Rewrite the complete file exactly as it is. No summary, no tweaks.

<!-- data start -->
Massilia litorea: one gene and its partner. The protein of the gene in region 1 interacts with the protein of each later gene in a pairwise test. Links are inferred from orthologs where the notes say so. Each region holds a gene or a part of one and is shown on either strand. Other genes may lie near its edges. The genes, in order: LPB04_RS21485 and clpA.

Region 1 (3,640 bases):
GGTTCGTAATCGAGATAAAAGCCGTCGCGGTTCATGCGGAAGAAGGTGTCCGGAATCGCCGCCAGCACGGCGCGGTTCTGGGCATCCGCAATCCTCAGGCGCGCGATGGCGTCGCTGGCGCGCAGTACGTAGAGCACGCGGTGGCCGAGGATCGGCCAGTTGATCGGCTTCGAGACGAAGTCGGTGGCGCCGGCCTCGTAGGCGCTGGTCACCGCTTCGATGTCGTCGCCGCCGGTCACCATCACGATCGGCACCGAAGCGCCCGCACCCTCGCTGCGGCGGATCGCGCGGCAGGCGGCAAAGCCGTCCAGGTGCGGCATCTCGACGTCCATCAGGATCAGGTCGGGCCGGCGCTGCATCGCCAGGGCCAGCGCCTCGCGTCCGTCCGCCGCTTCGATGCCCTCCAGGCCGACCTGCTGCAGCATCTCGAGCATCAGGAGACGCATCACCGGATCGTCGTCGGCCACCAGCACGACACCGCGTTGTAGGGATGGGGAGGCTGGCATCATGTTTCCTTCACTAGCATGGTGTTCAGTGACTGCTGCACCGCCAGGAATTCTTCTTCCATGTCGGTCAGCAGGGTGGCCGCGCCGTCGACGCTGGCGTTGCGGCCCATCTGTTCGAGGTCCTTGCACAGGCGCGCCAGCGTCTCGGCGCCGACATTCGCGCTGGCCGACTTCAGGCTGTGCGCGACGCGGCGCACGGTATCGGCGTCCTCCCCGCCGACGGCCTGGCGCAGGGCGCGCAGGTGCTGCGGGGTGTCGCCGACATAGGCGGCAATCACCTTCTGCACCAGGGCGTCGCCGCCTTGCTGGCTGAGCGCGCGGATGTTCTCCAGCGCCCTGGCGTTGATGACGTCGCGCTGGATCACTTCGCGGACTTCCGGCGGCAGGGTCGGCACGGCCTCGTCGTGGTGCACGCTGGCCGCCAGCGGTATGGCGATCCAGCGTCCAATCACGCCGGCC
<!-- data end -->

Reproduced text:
Massilia litorea: one gene and its partner. The protein of the gene in region 1 interacts with the protein of each later gene in a pairwise test. Links are inferred from orthologs where the notes say so. Each region holds a gene or a part of one and is shown on either strand. Other genes may lie near its edges. The genes, in order: LPB04_RS21485 and clpA.

Region 1 (3,640 bases):
GGTTCGTAATCGAGATAAAAGCCGTCGCGGTTCATGCGGAAGAAGGTGTCCGGAATCGCCGCCAGCACGGCGCGGTTCTGGGCATCCGCAATCCTCAGGCGCGCGATGGCGTCGCTGGCGCGCAGTACGTAGAGCACGCGGTGGCCGAGGATCGGCCAGTTGATCGGCTTCGAGACGAAGTCGGTGGCGCCGGCCTCGTAGGCGCTGGTCACCGCTTCGATGTCGTCGCCGCCGGTCACCATCACGATCGGCACCGAAGCGCCCGCACCCTCGCTGCGGCGGATCGCGCGGCAGGCGGCAAAGCCGTCCAGGTGCGGCATCTCGACGTCCATCAGGATCAGGTCGGGCCGGCGCTGCATCGCCAGGGCCAGCGCCTCGCGTCCGTCCGCCGCTTCGATGCCCTCCAGGCCGACCTGCTGCAGCATCTCGAGCATCAGGAGACGCATCACCGGATCGTCGTCGGCCACCAGCACGACACCGCGTTGTAGGGATGGGGAGGCTGGCATCATGTTTCCTTCACTAGCATGGTGTTCAGTGACTGCTGCACCGCCAGGAATTCTTCTTCCATGTCGGTCAGCAGGGTGGCCGCGCCGTCGACGCTGGCGTTGCGGCCCATCTGTTCGAGGTCCTTGCACAGGCGCGCCAGCGTCTCGGCGCCGACATTCGCGCTGGCCGACTTCAGGCTGTGCGCGACGCGGCGCACGGTATCGGCGTCCTCCCCGCCGACGGCCTGGCGCAGGGCGCGCAGGTGCTGCGGGGTGTCGCCGACATAGGCGGCAATCACCTTCTGCACCAGGGCGTCGCCGCCTTGCTGGCTGAGCGCGCGGATGTTCTCCAGCGCCCTGGCGTTGATGACGTCGCGCTGGATCACTTCGCGGACTTCCGGCGGCAGGGTCGGCACGGCCTCGTCGTGGTGCACGCTGGCCGCCAGCGGTATGGCGATCCAGCGTCCAATCACGCCGGCC